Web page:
Thirteen years after he founded Community First Bankshares, Donald R. Mengedoth stepped down as chief executive officer of the Fargo, N.D., company in May to focus on his new role as president of the American Bankers Association.

Mr. Mengedoth, who takes over as ABA president this week, brings nearly 35 years of banking experience to the post. He began his career at Midland National Bank in Milwaukee and later headed operations, credit cards, retail banking, and other divisions at the former First Bank Systems of Minneapolis, which bought Midland in 1977.

While at First Bank Systems, Mr. Mengedoth achieved national recognition as a founder and original chairman of Plus, a national automated teller machine network organized by 26 banking companies. In 1987, he founded Community First, which is now one of the 100 largest banking companies in the country, with $6.2 billion of assets and branches in 12 states.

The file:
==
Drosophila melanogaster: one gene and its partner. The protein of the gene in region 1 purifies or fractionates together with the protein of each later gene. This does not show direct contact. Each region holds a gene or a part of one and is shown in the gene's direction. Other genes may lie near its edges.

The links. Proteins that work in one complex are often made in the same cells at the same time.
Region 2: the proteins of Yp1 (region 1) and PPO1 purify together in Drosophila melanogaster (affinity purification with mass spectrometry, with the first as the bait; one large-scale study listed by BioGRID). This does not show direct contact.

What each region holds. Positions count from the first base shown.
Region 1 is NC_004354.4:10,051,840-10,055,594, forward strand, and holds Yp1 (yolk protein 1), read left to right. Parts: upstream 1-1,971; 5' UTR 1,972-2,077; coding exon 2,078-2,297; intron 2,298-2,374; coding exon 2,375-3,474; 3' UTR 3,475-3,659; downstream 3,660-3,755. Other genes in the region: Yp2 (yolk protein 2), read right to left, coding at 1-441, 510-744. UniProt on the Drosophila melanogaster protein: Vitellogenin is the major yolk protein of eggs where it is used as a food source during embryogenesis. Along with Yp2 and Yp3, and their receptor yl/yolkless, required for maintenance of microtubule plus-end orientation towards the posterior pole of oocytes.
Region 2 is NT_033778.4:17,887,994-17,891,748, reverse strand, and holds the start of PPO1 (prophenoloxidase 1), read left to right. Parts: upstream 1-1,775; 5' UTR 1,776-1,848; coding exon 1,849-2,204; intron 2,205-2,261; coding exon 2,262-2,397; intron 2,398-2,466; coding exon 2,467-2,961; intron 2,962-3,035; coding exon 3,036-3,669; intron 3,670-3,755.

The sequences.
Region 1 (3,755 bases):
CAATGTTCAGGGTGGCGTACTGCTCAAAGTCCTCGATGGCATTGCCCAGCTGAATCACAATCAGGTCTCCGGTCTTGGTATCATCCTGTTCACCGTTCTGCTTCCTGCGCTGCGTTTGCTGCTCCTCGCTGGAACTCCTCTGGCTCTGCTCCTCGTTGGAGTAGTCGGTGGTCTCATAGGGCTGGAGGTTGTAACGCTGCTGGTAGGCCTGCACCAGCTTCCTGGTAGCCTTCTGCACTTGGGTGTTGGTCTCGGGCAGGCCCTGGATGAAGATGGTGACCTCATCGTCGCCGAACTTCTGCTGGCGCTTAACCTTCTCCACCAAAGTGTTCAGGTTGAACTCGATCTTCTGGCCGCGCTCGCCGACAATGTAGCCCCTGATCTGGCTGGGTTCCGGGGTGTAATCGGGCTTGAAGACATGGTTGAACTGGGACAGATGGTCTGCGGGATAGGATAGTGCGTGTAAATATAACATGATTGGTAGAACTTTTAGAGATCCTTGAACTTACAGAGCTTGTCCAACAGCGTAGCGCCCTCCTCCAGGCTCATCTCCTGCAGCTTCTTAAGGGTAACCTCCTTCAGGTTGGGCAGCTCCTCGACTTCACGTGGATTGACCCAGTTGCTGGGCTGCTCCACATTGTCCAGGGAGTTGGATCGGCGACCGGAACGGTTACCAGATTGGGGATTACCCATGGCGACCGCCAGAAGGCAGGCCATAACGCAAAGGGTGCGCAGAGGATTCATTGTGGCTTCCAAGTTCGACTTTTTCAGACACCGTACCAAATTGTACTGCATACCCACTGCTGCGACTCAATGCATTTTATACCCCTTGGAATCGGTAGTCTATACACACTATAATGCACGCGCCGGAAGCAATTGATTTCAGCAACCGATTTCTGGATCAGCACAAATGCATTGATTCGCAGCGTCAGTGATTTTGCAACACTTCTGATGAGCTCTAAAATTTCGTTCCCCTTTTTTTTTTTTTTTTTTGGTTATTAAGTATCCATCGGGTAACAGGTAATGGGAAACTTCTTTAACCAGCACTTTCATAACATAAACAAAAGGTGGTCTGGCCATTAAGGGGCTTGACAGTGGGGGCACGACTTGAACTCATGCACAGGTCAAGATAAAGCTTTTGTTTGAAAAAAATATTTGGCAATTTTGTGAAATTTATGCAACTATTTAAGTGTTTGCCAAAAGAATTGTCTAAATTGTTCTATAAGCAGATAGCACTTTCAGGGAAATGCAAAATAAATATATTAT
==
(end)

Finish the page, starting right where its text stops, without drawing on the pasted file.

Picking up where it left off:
Community First is now headed by Mr. Mengedoth's hand-picked successor and longtime deputy, Mark Anderson. Mr. Mengedoth, meanwhile, will rack up frequent-flier miles in the coming 12 months representing the ABA at banking conventions, town meetings, and, of course, on Capitol Hill.

Alan Kline, community banking editor at American Banker, sat down with Mr. Mengedoth recently to discuss his goals for the coming year.

You've held leadership positions at the ABA for several years now. How much does the workload increase when you become president?